His other suggestions are harder for lowly plebs to support: for instance, Landry supports green roofs and solar panels on buildings, but that’s up to owners more than anyone else. He’s also as scathing as he can be of the clutter of bureaucracy and regulation that chokes our city, making it into a “no” place that stifles creativity. Indeed, I was horrified by his anecdote about visiting Woodside Plaza and taking some pictures, only to have security come over and question his presence (can you believe it’s common practice?). But regulation “spaghetti” is a systemic problem that can’t be overcome without englightened souls high-up, unless there’s overwhelming public pressure — which, admittedly, is something we can all contribute to.

And something tangible that you (yes, you!) can do right now is to sign FORM’s petition. It’s horribly vague and devoid of tangible demands, but it is at least a reasonable start in terms of indicating support for the kinds of changes that Landry has suggested.

  1. Random thoughts…
    Adelaide’s reaction is bizarre – particularly considering their urban renewal issues and the *complete lack of freeways*…when I went there about 18 months ago, my reaction – WTF?

    But living in Doubleview, 3 minutes from Scarborough Beach – the old blue house on the hill was a real eyesore; it’s aforementioned technicolour replacement is not much better. I do understand the crowd reaction – “different” isn’t by default “artistic” or “cultural”. But – eye of the beholder I suppose…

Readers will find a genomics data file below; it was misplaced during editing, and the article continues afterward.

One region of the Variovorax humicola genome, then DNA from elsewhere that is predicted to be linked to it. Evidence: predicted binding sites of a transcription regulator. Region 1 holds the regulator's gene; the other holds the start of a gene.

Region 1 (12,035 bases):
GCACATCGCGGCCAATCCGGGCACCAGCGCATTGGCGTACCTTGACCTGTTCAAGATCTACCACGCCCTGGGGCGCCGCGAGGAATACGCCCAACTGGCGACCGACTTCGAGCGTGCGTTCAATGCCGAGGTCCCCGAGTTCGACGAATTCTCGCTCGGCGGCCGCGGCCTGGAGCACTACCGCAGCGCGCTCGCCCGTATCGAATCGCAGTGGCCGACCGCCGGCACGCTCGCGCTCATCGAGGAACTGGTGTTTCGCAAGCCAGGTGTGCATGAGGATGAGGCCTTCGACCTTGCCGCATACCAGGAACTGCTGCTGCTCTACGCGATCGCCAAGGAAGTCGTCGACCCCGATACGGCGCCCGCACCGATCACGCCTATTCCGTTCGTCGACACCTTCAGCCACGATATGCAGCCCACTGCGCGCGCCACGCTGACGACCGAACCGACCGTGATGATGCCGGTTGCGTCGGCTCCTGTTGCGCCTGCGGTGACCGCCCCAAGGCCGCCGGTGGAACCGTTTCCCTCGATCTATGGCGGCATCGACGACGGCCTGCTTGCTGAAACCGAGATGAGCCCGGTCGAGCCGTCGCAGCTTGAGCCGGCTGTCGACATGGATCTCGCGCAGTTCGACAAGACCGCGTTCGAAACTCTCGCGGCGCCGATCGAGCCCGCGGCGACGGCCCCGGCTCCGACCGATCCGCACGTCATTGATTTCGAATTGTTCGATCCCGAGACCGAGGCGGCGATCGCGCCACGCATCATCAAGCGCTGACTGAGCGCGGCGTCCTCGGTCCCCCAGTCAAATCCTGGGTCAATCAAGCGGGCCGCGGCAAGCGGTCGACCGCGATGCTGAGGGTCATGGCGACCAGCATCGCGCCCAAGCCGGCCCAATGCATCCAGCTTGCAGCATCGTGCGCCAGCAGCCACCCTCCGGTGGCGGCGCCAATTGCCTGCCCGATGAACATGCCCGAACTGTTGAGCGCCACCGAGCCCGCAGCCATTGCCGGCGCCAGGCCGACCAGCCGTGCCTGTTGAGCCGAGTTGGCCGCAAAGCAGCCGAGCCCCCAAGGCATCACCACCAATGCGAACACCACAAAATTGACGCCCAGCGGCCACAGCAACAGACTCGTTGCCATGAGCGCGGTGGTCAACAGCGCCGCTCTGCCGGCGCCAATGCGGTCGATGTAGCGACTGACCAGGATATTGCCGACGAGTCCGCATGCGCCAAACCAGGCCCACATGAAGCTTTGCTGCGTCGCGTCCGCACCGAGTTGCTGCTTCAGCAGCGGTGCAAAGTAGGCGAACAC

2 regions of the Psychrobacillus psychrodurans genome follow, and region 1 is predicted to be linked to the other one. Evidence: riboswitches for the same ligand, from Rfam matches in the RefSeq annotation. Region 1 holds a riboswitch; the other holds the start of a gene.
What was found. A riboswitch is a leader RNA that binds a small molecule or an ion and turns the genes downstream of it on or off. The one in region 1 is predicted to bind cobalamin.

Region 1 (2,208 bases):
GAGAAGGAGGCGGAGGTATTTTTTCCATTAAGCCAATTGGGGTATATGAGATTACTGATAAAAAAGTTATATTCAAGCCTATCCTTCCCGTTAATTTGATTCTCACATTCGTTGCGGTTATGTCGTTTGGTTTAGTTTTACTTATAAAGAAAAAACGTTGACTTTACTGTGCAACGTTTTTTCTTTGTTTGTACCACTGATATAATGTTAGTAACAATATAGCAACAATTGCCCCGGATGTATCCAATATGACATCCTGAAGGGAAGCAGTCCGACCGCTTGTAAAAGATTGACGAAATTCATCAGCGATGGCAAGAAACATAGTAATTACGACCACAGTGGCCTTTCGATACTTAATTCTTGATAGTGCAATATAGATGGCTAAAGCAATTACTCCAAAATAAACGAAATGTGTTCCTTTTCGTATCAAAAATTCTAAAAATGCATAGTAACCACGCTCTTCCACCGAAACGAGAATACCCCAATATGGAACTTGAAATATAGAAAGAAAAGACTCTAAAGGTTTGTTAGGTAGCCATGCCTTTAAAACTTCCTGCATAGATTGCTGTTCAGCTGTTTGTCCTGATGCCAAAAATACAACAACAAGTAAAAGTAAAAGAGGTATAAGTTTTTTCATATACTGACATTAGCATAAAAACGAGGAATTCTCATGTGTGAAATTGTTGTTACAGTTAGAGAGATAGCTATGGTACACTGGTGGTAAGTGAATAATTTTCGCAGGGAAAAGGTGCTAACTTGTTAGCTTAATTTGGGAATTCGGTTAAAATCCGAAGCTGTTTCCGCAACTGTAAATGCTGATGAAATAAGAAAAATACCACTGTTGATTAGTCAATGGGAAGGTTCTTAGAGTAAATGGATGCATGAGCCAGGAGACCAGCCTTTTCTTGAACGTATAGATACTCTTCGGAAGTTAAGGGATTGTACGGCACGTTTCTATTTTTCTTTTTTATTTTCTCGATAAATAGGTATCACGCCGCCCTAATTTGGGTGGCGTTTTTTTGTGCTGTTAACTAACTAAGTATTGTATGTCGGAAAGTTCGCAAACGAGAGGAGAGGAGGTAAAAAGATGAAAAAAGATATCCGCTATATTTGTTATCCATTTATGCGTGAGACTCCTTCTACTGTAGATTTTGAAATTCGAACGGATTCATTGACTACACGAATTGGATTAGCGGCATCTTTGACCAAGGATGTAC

Finally, I’m no treehugger by any stretch of the imagination (even though I’ve was admittedly slow to accept the evidence for global warming, I’m still a scientist at heart and I do pay attention when the evidence is convincing.) Yet I’d be onboard for putting a whole lot of solar panels on my roof and other similarly ecofriendly measures – if I could afford to get into the property market in the first place and then have “spare” money. Begs the question – do we need a paradigm change where ecofriendly construction is the default? Is it going to require “regime change” at state and/or federal levels for it to get on the radar? (There’s another topic for your to blog on about…)

    [And yes Hourann, I do look at your blog :-) ]

  2. I think the reason Charles Landry likes the structure that replaced the Blue House isn’t that it’s good per se, but that it’s unique, and is interesting enough to prompt discussion. In other words, a far cry from the don’t-offend-anyone conservatism that you see in almost every other building in Perth.